A review of market access for multiple sclerosis treatments shows that under the pharmacy benefit, about 62% of the lives under commercial formularies are covered with utilization management restrictions. Around 47% of the lives under Medicare formularies are not covered for at least one of the drugs.
Under the medical benefit, about 46% of the lives under commercial policies are covered with utilization management restrictions. Almost 60% of the lives under Medicare Part B policies have access to at least one of the drugs without utilization management restrictions.
For about 74% of the covered lives, payer pharmacy benefit formularies do not require step therapy (ST). Of the lives that require ST, about 33% require multiple steps. Around 70% of payer-controlled pharmacy benefit covered lives require prior authorization, with 16% of those lives covered by policies that are restrictive as compared with a product’s FDA-approved label.
In December 2022, the FDA approved TG Therapeutics, Inc.’s Briumvi (ublituximab-xiiy) for the treatment of adults with relapsing forms of multiple sclerosis (RMS) to include clinically isolated syndrome, relapsing-remitting disease and active secondary progressive disease. The agent is the first and only anti-CD20 monoclonal antibody approved to treat RMS that can be administered in a one-hour infusion after the initial dose. Dosing is 150 mg administered via four-hour infusion on day one, 450 mg administered in one hour on day 15 and then 450 mg via a one-hour infusion every 24 weeks. The company says it expects the product to launch in first-quarter 2023. The drug’s annual price is $59,000.
Three FDA-approved multiple sclerosis treatments and one MS drug that the FDA is currently reviewing are not cost effective, according to an analysis from the Institute for Clinical and Economic Review (ICER). Jon Campbell, Ph.D., ICER’s senior vice president for health economics and one of the report’s authors, also tells AIS Health that there was “insufficient evidence” to differentiate the clinical effectiveness of any of those four drugs, which are known as monoclonal antibodies.
In October 2022, Glenmark Pharmaceuticals Inc., USA launched fingolimod capsules 0.5 mg, a generic of Novartis Pharmaceuticals Corp.’s Gilenya 0.5 mg. Gilenya is a sphingosine 1-phosphate receptor modulator indicated for the treatment of relapsing forms of multiple sclerosis to include clinically isolated syndrome, relapsing-remitting disease and active secondary progressive disease in people at least 10 years old.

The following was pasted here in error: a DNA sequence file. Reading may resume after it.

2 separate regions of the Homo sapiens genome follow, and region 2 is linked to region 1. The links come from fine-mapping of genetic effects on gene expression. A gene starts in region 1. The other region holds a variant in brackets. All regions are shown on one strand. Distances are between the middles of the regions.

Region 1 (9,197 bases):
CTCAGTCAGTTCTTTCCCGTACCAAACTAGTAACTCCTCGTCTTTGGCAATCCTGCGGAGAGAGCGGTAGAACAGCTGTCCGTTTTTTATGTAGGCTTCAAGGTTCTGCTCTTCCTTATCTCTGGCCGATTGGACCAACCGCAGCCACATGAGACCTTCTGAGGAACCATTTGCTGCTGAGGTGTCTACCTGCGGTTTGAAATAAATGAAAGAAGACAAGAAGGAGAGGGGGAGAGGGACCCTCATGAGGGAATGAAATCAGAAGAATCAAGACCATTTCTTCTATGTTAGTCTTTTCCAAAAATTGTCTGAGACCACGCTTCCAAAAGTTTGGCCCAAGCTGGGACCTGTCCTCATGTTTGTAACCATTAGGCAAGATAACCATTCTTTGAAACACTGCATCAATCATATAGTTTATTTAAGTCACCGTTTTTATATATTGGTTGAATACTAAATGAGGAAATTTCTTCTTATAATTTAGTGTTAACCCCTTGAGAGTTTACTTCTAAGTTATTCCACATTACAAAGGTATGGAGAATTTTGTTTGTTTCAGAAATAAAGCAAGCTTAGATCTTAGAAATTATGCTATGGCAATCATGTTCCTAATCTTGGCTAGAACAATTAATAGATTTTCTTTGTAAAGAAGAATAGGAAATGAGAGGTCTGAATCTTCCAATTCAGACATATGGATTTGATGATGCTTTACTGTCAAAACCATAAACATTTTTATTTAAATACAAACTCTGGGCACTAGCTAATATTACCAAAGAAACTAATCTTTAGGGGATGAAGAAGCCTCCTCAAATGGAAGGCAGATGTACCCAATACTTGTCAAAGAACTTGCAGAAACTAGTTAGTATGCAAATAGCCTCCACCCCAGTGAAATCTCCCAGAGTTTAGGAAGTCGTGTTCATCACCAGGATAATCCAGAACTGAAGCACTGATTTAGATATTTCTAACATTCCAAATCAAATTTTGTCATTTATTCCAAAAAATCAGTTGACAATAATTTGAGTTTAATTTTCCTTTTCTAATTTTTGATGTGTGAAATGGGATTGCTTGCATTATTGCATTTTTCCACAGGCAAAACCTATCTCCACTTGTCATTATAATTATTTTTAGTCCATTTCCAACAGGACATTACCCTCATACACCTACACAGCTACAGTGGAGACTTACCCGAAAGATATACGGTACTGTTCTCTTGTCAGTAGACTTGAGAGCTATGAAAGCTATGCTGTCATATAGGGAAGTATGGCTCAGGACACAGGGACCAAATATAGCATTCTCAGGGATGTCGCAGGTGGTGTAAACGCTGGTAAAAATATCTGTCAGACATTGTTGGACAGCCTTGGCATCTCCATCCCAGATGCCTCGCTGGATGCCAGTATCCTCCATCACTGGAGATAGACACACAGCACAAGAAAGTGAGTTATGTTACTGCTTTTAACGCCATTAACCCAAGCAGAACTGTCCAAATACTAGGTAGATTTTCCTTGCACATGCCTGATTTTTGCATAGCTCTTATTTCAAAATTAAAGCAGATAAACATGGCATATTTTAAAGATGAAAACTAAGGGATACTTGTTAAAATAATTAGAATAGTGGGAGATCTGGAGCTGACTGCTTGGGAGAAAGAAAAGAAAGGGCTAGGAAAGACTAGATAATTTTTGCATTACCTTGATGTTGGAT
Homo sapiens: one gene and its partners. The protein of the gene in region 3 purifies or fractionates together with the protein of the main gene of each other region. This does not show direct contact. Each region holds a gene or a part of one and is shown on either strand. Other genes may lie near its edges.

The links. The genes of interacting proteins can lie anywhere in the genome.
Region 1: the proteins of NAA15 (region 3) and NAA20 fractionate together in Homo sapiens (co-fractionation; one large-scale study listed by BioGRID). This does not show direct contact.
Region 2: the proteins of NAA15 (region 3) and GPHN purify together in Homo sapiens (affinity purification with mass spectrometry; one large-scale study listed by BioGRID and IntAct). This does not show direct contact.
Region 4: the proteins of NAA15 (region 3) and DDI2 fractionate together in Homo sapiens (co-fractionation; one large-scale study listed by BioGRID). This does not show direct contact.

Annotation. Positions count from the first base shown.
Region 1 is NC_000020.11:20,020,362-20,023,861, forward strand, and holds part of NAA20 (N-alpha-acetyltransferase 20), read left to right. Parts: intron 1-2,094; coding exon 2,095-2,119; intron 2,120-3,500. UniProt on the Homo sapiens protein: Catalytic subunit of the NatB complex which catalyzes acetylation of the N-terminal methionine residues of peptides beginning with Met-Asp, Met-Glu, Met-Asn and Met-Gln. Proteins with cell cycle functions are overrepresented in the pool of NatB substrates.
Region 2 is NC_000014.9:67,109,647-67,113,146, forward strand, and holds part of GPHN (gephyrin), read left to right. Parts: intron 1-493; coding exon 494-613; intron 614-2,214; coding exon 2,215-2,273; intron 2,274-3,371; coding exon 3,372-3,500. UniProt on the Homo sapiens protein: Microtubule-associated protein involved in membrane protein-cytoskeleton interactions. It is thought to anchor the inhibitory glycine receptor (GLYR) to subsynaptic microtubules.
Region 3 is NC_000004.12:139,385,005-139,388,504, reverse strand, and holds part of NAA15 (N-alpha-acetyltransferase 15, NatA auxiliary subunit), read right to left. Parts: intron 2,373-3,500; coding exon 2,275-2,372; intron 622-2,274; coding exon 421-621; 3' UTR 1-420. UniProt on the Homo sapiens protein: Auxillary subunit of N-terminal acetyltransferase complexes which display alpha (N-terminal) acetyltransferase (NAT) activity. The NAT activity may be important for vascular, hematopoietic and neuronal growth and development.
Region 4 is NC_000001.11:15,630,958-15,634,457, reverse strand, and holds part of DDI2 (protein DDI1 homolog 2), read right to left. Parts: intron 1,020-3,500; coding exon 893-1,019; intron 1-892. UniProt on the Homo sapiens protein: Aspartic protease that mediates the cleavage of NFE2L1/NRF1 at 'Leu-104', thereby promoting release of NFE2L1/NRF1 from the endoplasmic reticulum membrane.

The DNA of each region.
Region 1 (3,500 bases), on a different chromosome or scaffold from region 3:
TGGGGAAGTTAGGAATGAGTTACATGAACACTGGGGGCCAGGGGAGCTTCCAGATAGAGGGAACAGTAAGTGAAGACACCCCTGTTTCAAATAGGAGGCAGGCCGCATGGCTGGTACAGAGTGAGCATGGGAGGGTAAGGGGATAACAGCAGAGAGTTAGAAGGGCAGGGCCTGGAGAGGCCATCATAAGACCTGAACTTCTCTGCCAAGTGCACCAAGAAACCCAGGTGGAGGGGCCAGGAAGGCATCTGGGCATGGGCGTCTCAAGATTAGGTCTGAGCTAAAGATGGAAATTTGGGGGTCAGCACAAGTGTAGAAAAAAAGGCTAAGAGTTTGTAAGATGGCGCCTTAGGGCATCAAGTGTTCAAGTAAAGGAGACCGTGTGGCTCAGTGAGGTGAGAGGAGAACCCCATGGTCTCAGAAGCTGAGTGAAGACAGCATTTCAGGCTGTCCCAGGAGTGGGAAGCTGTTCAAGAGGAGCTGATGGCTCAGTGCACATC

Market Events Drive Changes
In December 2022, the FDA approved TG Therapeutics, Inc.’s Briumvi (ublituximab-xiiy) for the treatment of adults with relapsing forms of multiple sclerosis (RMS) to include clinically isolated syndrome, relapsing-remitting disease and active secondary progressive disease. In December 2021, the agency approved Handa Neuroscience, LLC’s Tascenso ODT (fingolimod) 0.25 mg orally disintegrating tablet for the treatment of RMS, to include clinically isolated syndrome, relapsing-remitting disease and active secondary progressive disease, in pediatric patients 10 years of age and older and weighing less than or equal to 40 kg. Cycle Pharmaceuticals Ltd commercialized Tascenso ODT in the beginning of the first quarter of 2023. In March 2021, the FDA approved the Janssen Pharmaceutical Companies of Johnson & Johnson’s Ponvory (ponesimod) to treat adults with RMS, including clinically isolated syndrome, relapsing-remitting disease and active secondary progressive disease.
Competitive Market Landscape
Contracting is prevalent among the interferons, where formulary preference drives choice. The orals are all different molecules. Contracting is expected to occur for these drugs but not to compete against the other brands. Competitive contracting on all the monoclonal antibodies (MABs) is also expected.
Pharmacy, Medical Benefit Implications
Interferons and Teva Pharmaceutical Industries Ltd.’s Copaxone (glatiramer acetate), as well as its generics, are considered first line in the treatment pathway. There are no true generics for the interferons. But with Copaxone generics, including Novartis AG division Sandoz Inc.’s Glatopa, available, some plans require those to be used. Interferons, Copaxones and orals are generally covered under the pharmacy benefit, although some coverage is seen for interferons under the medical benefit. MABs can be covered under both benefits, while infusible MABs appear most often on the medical benefit policies. All drugs for this indication are considered specialty drugs.